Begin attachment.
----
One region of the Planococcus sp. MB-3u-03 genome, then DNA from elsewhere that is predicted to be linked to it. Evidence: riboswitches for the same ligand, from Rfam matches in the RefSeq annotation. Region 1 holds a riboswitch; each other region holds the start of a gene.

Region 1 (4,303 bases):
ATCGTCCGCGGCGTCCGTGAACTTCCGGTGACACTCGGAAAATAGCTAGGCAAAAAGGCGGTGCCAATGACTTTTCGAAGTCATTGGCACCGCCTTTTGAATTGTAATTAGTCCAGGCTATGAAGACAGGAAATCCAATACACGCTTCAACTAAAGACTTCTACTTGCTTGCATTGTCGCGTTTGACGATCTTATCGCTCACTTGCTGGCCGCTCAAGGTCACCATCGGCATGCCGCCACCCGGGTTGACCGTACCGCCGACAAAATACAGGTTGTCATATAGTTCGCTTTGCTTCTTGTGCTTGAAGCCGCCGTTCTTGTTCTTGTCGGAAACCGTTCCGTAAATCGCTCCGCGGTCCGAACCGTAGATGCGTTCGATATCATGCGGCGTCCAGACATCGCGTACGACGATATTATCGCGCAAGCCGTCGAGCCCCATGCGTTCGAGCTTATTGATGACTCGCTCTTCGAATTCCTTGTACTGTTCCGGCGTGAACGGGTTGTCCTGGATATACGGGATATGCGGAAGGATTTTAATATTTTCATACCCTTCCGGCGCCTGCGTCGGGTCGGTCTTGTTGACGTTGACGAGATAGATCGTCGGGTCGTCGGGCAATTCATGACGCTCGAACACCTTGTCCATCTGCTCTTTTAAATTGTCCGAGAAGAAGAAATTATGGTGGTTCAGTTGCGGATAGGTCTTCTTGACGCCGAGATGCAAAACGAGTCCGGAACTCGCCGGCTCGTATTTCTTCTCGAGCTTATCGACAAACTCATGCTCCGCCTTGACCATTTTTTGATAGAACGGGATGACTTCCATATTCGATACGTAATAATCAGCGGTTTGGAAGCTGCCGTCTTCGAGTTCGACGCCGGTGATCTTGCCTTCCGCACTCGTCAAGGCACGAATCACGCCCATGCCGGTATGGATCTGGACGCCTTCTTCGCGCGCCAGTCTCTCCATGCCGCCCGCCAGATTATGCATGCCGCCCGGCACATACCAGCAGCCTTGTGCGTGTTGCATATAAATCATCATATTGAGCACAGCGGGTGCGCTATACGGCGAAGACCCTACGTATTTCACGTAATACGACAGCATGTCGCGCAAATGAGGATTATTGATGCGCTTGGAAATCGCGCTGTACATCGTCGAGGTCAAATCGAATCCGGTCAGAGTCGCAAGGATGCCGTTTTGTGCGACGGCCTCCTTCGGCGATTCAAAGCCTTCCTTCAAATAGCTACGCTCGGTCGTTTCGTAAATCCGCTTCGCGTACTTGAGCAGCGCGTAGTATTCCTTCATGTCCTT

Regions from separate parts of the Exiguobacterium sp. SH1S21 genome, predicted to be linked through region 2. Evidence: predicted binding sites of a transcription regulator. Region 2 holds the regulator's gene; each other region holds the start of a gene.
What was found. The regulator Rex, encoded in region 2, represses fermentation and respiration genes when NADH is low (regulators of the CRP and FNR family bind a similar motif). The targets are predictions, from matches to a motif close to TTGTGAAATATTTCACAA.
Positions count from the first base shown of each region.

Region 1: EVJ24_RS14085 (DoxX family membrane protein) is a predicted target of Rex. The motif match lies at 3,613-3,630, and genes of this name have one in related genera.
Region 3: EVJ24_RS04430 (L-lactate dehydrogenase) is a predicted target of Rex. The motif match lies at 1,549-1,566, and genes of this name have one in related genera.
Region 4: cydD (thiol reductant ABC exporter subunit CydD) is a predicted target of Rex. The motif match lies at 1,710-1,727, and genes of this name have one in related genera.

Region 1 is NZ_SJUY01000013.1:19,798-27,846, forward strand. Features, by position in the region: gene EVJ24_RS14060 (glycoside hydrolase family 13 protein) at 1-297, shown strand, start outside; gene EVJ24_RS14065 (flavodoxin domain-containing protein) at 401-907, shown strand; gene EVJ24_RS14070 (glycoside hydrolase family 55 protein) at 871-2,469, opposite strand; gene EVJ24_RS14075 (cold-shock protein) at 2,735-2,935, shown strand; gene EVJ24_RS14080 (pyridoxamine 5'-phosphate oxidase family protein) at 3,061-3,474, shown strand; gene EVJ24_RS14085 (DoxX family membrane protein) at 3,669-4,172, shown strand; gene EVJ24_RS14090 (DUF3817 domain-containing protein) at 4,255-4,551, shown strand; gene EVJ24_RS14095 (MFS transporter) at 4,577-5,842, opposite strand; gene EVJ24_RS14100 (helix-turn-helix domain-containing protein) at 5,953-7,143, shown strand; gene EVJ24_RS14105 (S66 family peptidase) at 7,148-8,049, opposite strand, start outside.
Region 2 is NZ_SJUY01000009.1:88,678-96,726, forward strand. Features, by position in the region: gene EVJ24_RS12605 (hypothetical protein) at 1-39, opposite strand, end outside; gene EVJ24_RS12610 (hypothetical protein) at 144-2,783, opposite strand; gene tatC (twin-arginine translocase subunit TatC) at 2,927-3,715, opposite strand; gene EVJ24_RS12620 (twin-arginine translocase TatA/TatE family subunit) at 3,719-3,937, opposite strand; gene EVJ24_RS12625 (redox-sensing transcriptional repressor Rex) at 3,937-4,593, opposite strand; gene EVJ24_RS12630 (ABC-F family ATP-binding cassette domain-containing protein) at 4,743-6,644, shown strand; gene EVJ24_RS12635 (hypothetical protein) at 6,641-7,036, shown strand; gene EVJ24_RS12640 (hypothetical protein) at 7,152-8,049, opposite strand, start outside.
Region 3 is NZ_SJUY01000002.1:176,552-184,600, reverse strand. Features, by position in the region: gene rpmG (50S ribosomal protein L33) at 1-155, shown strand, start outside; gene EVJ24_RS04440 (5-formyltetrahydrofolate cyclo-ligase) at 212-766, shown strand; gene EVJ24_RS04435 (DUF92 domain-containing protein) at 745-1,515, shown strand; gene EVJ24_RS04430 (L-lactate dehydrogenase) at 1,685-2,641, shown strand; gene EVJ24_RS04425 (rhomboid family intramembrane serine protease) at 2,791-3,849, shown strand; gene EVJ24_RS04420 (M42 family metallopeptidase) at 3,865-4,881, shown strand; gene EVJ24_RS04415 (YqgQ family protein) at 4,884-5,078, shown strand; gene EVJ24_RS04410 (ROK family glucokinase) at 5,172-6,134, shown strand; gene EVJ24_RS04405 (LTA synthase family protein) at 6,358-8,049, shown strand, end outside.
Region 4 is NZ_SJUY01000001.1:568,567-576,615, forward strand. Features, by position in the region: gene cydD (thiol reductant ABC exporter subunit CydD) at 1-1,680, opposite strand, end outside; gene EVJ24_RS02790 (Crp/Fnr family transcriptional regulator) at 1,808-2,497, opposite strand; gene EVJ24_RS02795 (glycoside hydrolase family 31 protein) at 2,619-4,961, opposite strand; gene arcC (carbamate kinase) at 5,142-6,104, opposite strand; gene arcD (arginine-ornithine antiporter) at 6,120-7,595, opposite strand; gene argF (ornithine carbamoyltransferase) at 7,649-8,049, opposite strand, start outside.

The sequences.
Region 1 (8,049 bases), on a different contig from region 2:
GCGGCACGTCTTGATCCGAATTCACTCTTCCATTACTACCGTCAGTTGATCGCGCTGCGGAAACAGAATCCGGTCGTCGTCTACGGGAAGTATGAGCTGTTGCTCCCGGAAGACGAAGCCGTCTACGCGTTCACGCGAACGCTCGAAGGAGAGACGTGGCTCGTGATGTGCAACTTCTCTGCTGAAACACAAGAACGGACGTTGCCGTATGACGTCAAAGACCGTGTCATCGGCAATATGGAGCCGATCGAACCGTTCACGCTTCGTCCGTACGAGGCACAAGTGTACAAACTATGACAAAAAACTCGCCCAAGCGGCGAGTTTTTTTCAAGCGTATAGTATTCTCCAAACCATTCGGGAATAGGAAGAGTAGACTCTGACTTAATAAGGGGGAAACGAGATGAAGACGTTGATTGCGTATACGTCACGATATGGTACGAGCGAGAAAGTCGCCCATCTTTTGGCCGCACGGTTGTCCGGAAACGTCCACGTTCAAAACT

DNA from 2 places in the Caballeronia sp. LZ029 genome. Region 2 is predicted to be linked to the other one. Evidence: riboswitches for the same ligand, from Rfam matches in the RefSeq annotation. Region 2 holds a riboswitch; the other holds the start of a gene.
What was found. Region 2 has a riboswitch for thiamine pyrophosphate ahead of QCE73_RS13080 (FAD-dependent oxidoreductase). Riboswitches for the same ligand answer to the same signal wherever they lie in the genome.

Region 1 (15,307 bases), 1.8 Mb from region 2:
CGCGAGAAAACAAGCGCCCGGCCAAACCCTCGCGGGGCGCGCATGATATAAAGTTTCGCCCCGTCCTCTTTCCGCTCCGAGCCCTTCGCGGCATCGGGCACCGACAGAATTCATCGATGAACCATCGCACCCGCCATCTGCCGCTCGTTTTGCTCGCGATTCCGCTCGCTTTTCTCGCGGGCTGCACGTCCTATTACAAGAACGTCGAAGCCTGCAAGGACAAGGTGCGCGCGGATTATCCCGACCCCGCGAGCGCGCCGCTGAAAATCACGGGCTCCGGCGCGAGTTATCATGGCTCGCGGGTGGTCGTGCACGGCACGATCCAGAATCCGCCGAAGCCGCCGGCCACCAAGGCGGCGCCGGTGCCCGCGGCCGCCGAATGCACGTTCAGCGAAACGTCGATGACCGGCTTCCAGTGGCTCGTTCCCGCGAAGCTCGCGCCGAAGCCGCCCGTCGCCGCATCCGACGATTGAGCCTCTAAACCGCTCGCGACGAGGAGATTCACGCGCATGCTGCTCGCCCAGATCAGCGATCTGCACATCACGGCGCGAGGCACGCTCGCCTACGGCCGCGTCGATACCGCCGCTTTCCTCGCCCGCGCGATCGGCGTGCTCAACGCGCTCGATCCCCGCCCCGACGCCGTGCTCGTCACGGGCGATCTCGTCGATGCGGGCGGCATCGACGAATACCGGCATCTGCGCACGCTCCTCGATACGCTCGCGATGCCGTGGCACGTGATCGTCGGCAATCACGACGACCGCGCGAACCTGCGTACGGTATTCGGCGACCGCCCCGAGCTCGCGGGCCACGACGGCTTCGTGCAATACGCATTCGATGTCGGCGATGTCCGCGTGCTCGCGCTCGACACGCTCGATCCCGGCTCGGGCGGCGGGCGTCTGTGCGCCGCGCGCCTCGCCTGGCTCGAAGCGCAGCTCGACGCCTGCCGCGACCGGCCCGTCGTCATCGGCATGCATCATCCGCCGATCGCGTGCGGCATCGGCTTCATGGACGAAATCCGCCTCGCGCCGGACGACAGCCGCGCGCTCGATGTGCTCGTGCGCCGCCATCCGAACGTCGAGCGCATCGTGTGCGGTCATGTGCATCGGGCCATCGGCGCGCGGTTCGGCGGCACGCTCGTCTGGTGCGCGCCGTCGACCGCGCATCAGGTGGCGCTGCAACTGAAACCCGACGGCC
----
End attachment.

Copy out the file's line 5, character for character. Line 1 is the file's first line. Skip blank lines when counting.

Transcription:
What was found. The regulator Rex, encoded in region 2, represses fermentation and respiration genes when NADH is low (regulators of the CRP and FNR family bind a similar motif). The targets are predictions, from matches to a motif close to TTGTGAAATATTTCACAA.